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  1. #21

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    Palmer_df0130, Did the new fuel pump solve the FPR buzzing problem? I was not clear if that was the solution for you, or if it was the FPR replacement. I checked my fuel pressure and key on w/engine off the pressure is 52. I've had a hard time finding consistent specs on what the 99 Silverado 5.3 should be. Some say key on w/engine off should be 55-62 psi, engine running it will drop 5-7 psi and heard that is normal. My fuel pressure is 52 psi with the engine off, 47 when it's running. So the drop is in line with the 5-7psi, but it's the 52 psi that concerns me. It seems low but I'm not positive. If it was within the specs, it seems that it should go from 62 engine off to 55 with it running, or at the lowest from 55 to 48. You said in your post that Delphi said the fpr buzzing was due to a fuel pressure problem. What was your fuel pressure before the new pump? I'm considering replacing the pump with a new AC Delco just to see if the buzzing disappears. If that doesn't solve it, I'll have to try the fuel rails. Also, my FPR is a brand new AC Delco. Any recommendations based on what you learned? Thanks.
    Last edited by Scottg; 10-19-2013 at 02:20 PM.

  2. #22
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    the 5.3L engine the fuel pressures ignition on engine off are 60 psi area...and it should shoot up fast and hold. engine on the pressure should drop down to 53-57 psi. then you remove the vacuum line to regulator and the pressure should rise to 60 psi. if this is what you get the pump is good...if you get lower pressures then the pump is bad.


    with pressure drop off with key on eng off it may mean the pump/injectors/regulator is bad. this is where you must measure pressure at the filter. this is where the pressure should be like 75 psi and hold...

    I have a gauge that has a drain valve port. when you do this test this is needed so that you do not get fuel showered ....

  3. Thanks Scottg thanked for this post
  4. #23

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    That is exactly what I needed to know. Based on those specs my pump is bad so I will replace it. Will reply with the results once the new pump is in. Thanks for your help.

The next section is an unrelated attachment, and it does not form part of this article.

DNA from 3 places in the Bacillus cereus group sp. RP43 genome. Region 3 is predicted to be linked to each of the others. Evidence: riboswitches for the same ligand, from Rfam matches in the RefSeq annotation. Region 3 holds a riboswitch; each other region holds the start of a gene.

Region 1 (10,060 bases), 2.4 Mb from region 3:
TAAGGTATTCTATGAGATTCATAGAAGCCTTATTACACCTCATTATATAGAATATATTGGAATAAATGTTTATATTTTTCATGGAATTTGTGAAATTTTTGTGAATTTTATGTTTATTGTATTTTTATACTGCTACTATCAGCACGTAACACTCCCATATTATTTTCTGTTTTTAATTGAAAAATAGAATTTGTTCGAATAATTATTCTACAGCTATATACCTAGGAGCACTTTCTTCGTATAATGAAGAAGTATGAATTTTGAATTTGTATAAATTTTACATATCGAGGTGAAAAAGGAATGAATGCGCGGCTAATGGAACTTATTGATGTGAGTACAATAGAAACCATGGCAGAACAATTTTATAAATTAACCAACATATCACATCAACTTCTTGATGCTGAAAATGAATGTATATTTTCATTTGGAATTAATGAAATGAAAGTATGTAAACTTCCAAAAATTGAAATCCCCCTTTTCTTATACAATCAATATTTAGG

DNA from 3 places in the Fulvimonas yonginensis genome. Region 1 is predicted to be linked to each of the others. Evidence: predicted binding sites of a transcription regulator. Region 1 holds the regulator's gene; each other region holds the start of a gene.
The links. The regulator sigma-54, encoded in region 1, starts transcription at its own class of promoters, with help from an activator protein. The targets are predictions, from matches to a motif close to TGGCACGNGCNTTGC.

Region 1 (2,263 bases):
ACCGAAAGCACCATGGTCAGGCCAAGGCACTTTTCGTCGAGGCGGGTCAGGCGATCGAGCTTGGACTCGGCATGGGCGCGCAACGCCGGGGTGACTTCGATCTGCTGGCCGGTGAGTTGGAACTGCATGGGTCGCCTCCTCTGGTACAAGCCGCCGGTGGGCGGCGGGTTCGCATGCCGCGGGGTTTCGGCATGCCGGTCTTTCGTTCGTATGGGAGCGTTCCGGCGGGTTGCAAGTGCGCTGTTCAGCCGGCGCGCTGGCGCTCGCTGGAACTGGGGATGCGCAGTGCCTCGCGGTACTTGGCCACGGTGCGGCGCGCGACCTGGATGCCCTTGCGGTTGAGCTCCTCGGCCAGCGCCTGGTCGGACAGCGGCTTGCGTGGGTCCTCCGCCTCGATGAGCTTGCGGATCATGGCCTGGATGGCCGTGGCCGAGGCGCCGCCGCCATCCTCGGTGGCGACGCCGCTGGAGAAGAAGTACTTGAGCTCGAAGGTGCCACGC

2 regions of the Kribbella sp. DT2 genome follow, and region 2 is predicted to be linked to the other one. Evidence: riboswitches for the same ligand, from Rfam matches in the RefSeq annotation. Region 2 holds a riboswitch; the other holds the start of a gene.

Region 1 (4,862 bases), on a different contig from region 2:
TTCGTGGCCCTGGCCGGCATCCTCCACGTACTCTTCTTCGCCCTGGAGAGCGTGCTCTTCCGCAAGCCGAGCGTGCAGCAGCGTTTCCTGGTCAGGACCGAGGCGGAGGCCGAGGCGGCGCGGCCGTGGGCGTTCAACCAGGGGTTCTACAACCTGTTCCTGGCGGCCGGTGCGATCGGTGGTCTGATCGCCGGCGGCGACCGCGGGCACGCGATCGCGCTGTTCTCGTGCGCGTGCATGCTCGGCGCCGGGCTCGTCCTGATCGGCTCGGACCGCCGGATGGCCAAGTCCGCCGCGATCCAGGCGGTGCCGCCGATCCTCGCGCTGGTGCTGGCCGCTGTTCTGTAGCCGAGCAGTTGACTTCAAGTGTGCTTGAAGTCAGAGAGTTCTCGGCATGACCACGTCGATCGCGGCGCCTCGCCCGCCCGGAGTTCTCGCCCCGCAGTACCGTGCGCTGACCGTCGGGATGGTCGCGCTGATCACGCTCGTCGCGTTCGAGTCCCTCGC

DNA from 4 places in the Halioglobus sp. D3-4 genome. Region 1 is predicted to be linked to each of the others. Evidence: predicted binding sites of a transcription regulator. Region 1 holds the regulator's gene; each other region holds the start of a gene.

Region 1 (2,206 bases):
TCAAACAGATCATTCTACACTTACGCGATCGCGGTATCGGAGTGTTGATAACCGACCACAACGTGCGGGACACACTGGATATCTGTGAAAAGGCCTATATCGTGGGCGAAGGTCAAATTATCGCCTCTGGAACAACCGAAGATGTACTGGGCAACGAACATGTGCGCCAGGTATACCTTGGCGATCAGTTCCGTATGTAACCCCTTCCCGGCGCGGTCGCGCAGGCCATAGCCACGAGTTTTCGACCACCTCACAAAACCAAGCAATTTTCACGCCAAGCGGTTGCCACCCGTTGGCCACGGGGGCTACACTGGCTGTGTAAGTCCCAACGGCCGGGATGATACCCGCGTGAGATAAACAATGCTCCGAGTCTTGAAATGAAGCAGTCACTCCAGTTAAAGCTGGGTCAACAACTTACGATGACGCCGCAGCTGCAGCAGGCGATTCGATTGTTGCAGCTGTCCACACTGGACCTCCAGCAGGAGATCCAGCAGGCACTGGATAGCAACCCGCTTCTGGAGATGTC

5. #24

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    Glad to know people are able to find these posts and is helping them as they diagnose their issues.

    Steve
    10 Chevy Traverse LT AWD
    02 Chevy Trailblazer LS (110K+ miles - loaded except for 4WD - WRECKED!)
    99 Chevy Cavalier LS (105K+ miles - commuter car)
    78 Chevy Suburban Silverado (454, 3/4 ton)
    62 GMC 3/4 ton Pickup (350 police interceptor)

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  6. #25

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    I installed a new AC Delco fuel pump and it solved the problem. Fuel pressure is now at 60 psi engine off key on. Drops to 58 when the truck is running, as you specified. And the fuel pressure regulator is no longer making the buzzing noise. Thanks again for your help, I appreciate it.

  7. #26
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    Quote Originally Posted by Scottg View Post
    I installed a new AC Delco fuel pump and it solved the problem. Fuel pressure is now at 60 psi engine off key on. Drops to 58 when the truck is running, as you specified. And the fuel pressure regulator is no longer making the buzzing noise. Thanks again for your help, I appreciate it.
    as the fuel pump gets older the engine on pressures will drop slowly .It is good that after you replaced the pump you now know what good pressure is and how the engine is running.

    my 2000 OEM pump is around 55 psi ...13 years plus old. keep the fuel level above the 1/4 mark to protect pump from damage...it will overheat and then the windings get damaged.\ with less than 1/4 tank..

  8. #27

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    Hey guys, Last week I replaced the fuel pump on the truck and then a couple days later the fuel pressure regulator (both Delphi OEM parts).